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'Not time for a knee jerk reaction'- Acting Chief Medical Officer says spike in cases could be indication of good tracing

Yesterday saw 85 new cases of Covid-19 registered, the most since May 22.

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Dr Ronan Glynn. Picture: Collins

Dr Ronan Glynn. Picture: Collins

Dr Ronan Glynn. Picture: Collins

Acting Chief Medical Officer Dr Ronan Glynn said that the spike in cases yesterday may have just been a "blip" and a testament to "really good contact tracing".

Yesterday saw the highest daily number of Covid-19 cases since May 22 as 85 new cases were registered. A further death means there have been 1,763 deaths and 26,027 confirmed cases in Ireland.

While Dr Glynn admitted to being "concerned" last night, this morning he said that the figure could be an affirmation of a successful system of contact tracing.

"Any increase in cases like this is a cause for concern and we're watching it very closely but it's not time for a knee jerk reaction at this point," he told RTÉ Morning Ireland.

"We're hopeful that what we're seeing, in fact, is evidence that our contact tracing system is working really really well.

"This is a system that was always there for other infectious diseases but has been made much more robust over the past months. The aim of that system is to detect the cases in clusters very rapidly and the break chains of transmissions."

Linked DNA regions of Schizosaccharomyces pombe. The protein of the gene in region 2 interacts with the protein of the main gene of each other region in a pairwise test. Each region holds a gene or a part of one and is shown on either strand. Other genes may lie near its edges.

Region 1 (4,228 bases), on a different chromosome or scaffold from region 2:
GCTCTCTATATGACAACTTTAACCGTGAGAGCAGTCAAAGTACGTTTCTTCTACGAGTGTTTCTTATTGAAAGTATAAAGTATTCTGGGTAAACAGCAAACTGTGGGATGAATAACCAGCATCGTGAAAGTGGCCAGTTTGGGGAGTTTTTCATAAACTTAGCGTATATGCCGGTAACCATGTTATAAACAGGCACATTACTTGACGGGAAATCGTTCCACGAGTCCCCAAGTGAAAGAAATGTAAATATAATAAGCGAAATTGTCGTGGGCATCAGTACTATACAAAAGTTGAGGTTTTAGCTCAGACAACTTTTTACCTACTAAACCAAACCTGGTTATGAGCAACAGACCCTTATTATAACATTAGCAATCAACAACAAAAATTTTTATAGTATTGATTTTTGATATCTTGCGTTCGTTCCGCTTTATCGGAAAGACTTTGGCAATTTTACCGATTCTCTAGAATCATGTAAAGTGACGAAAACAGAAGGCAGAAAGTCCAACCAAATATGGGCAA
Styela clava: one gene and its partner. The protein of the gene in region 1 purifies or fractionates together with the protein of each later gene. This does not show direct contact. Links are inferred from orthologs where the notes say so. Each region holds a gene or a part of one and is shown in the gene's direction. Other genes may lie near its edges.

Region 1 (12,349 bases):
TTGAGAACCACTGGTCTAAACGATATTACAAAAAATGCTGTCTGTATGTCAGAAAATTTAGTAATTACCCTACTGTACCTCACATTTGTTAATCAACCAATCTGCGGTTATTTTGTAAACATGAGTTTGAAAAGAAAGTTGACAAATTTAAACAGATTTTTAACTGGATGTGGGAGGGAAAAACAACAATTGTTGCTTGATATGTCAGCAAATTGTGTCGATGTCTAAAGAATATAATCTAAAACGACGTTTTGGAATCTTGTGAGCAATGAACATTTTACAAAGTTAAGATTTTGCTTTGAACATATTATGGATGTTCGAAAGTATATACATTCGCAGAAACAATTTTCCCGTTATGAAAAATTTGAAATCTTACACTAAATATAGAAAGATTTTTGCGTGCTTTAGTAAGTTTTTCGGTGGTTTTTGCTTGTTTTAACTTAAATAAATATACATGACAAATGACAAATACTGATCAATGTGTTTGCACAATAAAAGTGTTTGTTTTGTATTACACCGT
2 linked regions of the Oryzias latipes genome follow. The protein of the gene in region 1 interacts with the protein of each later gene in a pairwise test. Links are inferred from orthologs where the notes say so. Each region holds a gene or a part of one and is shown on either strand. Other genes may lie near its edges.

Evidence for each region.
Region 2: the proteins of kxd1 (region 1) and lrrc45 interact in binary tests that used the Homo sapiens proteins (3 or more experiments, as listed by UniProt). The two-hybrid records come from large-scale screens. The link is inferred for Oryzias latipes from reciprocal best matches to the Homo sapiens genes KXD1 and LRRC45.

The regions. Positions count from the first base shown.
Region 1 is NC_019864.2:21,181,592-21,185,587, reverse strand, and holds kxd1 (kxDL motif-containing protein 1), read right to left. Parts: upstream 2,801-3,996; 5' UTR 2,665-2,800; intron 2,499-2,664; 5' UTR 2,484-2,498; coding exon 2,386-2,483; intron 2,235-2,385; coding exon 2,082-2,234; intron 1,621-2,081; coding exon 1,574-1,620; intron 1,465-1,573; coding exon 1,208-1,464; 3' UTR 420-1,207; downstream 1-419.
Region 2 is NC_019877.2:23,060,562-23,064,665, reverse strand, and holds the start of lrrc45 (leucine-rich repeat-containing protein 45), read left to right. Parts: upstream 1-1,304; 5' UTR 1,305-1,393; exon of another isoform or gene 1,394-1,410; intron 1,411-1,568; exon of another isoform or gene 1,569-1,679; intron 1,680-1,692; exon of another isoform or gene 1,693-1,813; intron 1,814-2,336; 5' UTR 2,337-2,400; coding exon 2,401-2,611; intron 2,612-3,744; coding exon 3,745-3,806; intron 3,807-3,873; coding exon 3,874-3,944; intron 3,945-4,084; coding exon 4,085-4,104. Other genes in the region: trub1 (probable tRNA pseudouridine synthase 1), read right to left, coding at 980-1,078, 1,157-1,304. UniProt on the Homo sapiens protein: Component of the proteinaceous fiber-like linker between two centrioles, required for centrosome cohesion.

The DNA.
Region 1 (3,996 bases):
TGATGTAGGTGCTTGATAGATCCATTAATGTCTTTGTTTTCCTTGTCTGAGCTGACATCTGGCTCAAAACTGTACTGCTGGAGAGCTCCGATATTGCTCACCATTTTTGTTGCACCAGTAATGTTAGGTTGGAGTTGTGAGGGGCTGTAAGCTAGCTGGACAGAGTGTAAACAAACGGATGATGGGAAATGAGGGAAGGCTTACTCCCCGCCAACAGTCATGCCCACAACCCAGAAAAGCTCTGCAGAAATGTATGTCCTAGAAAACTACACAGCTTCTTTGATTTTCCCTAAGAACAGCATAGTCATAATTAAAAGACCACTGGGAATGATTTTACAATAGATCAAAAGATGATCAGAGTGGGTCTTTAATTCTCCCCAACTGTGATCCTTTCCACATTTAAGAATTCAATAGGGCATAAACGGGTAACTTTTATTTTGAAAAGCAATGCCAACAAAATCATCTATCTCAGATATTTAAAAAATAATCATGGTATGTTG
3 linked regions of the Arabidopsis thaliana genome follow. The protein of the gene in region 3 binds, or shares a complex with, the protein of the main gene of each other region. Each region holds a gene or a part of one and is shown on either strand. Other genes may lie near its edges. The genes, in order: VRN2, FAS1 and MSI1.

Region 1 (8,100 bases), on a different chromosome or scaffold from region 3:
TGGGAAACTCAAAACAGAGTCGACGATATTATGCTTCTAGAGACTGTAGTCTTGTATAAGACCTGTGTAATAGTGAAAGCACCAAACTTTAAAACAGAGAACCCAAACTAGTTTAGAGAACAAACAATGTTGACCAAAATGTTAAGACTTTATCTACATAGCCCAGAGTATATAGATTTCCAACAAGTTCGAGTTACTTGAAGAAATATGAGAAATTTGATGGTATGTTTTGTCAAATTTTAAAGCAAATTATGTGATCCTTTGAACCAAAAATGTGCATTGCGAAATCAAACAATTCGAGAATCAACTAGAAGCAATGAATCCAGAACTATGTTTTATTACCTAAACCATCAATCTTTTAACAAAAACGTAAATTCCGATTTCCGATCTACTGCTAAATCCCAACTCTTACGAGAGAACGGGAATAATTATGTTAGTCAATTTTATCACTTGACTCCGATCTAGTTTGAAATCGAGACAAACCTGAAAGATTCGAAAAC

Mapped over the course of the pandemic, a trend in figures can be seen in the different days of the week. Thursday usually shows numbers higher than on the weekend and Monday, but lower than that of Tuesday when some weekend cases are usually registered.

Yesterday saw the most cases on a Thursday since May 21 and the 85 cases compared to 20 the previous week, 34 the week before that and 25 one week longer back.

Before that there were only around 10 cases for a month of Thursdays.

Dr Glynn said that he is hopeful Ireland is not heading in the same trajectory as many nations in Europe where the virus has has a second or third wave.

To avoid this "blip" turning into something more serious, he said, people must continue to follow guidelines stringently.

"The basic public health messages that we give to everyone do apply to everyone, regardless of the setting," he said.

"We've learned an awful lot over the past number of months about this disease, how to control it. We know how to deal with it, as a population we've learned how to live with it and I am hopeful that what is hopefully a blip last night will serve as a reminder to double down on efforts as we head into this weekend rather than be a signifier of something more significant like we're seeing across Europe.

"We all have within our own hands individually here in this country the power to protect ourselves and our loved ones. What will dictate the course of of this infection over the coming weeks and months is the actions of each and every person in our communities across the country.

Dr Glynn said that the Government are planning on issuing latest advise on the coarse of action to combat the virus next week.

"But for now we have to focus on the next 24 hours, 48 hours, 72 hours. We need to see whether this 85 cases leads to a further jump or if it's a blip. Hopefully it's a blip but next week is quite a distance off at this stage."

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